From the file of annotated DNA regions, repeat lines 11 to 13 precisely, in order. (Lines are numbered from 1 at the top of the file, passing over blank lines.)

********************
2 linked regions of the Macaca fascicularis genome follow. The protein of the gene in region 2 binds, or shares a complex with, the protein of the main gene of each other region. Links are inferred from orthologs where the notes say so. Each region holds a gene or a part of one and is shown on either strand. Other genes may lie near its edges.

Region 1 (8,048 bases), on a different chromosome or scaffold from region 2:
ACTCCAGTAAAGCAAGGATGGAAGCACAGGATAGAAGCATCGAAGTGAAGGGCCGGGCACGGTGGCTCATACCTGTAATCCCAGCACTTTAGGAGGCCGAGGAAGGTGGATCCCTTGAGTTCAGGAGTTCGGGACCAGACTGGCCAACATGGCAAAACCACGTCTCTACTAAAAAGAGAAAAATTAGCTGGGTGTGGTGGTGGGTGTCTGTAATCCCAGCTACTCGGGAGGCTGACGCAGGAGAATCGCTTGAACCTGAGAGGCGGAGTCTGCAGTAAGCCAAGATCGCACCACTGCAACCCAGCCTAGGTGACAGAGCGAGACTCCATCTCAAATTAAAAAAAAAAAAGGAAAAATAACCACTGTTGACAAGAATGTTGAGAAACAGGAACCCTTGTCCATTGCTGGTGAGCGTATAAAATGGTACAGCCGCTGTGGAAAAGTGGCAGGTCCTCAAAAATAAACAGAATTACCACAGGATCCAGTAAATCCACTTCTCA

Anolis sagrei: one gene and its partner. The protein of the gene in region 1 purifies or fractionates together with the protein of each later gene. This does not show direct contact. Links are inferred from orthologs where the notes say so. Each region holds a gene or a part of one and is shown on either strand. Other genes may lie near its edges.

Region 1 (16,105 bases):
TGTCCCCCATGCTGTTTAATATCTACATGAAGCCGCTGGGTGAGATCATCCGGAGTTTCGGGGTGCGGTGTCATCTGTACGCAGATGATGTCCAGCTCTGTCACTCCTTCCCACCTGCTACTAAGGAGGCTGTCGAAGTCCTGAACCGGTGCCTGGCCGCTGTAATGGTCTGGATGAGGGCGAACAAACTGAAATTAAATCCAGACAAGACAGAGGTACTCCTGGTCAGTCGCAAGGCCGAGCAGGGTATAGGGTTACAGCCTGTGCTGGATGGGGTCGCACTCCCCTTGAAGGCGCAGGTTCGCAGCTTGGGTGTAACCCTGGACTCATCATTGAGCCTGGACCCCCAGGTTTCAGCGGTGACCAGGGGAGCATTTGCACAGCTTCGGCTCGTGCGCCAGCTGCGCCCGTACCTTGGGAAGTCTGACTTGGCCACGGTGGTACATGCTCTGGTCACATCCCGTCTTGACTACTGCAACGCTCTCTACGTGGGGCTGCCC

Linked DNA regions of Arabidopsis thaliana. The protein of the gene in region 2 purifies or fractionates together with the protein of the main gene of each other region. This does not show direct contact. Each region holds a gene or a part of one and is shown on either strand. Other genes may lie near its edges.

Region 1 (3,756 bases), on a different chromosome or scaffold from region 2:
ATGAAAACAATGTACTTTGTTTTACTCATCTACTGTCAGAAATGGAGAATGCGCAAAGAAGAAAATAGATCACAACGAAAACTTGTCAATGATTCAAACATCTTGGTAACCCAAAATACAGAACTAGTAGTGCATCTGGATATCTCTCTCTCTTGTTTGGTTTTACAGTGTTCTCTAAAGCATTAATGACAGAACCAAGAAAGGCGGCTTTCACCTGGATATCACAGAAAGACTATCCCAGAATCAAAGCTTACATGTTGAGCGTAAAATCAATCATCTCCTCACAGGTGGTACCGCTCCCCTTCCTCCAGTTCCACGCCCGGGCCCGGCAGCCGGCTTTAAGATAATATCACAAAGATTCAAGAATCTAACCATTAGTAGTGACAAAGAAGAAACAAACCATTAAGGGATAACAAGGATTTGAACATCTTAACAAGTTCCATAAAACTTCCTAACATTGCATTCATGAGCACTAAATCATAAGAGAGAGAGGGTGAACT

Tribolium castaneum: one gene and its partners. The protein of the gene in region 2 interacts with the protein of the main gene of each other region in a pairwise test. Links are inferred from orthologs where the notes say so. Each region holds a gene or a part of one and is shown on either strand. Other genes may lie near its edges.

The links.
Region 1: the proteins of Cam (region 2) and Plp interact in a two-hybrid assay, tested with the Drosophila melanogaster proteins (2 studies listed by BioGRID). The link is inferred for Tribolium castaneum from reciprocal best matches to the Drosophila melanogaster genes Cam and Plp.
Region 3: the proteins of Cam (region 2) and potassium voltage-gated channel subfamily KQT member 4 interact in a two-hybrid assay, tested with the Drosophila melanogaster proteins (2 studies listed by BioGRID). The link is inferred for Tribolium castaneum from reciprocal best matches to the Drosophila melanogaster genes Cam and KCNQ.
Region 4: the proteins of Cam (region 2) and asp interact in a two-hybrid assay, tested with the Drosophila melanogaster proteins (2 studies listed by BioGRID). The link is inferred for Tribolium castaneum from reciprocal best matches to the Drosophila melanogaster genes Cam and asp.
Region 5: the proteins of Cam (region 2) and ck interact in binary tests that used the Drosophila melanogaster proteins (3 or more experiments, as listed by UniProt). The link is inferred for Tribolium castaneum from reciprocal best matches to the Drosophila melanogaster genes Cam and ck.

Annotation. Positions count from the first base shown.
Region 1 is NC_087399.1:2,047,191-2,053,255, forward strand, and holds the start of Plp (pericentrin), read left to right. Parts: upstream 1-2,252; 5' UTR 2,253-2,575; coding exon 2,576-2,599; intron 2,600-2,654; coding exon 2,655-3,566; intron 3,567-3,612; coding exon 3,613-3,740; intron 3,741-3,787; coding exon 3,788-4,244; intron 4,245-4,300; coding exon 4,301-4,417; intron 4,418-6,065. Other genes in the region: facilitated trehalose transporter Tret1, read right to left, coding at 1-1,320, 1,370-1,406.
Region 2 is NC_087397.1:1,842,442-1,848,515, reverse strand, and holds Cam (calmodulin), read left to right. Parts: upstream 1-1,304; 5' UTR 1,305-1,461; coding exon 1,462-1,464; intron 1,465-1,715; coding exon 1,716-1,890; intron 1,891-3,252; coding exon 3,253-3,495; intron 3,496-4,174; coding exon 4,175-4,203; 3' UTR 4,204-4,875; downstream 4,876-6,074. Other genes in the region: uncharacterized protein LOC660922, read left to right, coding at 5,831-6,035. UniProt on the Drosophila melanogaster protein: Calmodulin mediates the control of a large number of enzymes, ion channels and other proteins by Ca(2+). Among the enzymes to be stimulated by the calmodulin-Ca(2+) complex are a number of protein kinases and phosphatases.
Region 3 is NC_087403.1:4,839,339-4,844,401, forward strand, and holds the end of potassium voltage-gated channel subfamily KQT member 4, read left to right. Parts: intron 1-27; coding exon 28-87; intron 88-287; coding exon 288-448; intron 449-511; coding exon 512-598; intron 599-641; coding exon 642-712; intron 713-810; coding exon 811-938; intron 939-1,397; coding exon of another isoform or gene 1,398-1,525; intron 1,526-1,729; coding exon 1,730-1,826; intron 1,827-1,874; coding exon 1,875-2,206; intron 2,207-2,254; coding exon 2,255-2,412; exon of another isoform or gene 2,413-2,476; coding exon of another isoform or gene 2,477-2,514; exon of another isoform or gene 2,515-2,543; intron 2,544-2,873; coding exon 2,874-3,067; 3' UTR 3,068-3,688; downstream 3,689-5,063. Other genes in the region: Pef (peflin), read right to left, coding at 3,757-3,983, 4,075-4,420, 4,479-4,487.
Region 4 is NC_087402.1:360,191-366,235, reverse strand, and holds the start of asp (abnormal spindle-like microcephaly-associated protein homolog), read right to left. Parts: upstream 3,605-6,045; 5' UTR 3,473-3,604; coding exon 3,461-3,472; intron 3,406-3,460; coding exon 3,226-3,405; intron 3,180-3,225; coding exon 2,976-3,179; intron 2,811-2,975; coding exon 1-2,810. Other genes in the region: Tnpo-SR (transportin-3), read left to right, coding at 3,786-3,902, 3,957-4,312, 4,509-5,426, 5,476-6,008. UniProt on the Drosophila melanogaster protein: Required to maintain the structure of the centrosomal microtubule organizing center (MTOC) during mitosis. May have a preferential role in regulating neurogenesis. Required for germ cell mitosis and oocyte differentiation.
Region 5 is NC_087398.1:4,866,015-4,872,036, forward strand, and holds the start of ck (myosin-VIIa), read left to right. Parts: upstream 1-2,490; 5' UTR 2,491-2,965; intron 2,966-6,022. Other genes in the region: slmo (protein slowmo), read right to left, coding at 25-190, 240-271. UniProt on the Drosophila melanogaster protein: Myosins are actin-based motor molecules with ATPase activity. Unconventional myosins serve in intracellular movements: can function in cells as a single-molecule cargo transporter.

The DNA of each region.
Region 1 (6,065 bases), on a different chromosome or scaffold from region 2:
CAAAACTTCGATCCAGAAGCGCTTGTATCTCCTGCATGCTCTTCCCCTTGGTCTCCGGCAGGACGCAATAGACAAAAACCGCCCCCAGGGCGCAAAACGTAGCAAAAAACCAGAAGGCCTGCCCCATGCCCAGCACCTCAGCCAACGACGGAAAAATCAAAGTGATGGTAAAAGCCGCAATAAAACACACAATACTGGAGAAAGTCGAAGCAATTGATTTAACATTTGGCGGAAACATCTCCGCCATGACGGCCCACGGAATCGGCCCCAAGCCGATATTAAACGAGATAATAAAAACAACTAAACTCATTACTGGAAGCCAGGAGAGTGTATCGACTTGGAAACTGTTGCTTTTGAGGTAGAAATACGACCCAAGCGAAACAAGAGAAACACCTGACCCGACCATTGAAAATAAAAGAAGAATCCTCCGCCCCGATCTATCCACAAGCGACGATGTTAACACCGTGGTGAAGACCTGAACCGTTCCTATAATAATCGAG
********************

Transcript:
The links.
Region 1: the proteins of Cam (region 2) and Plp interact in a two-hybrid assay, tested with the Drosophila melanogaster proteins (2 studies listed by BioGRID). The link is inferred for Tribolium castaneum from reciprocal best matches to the Drosophila melanogaster genes Cam and Plp.
Region 3: the proteins of Cam (region 2) and potassium voltage-gated channel subfamily KQT member 4 interact in a two-hybrid assay, tested with the Drosophila melanogaster proteins (2 studies listed by BioGRID). The link is inferred for Tribolium castaneum from reciprocal best matches to the Drosophila melanogaster genes Cam and KCNQ.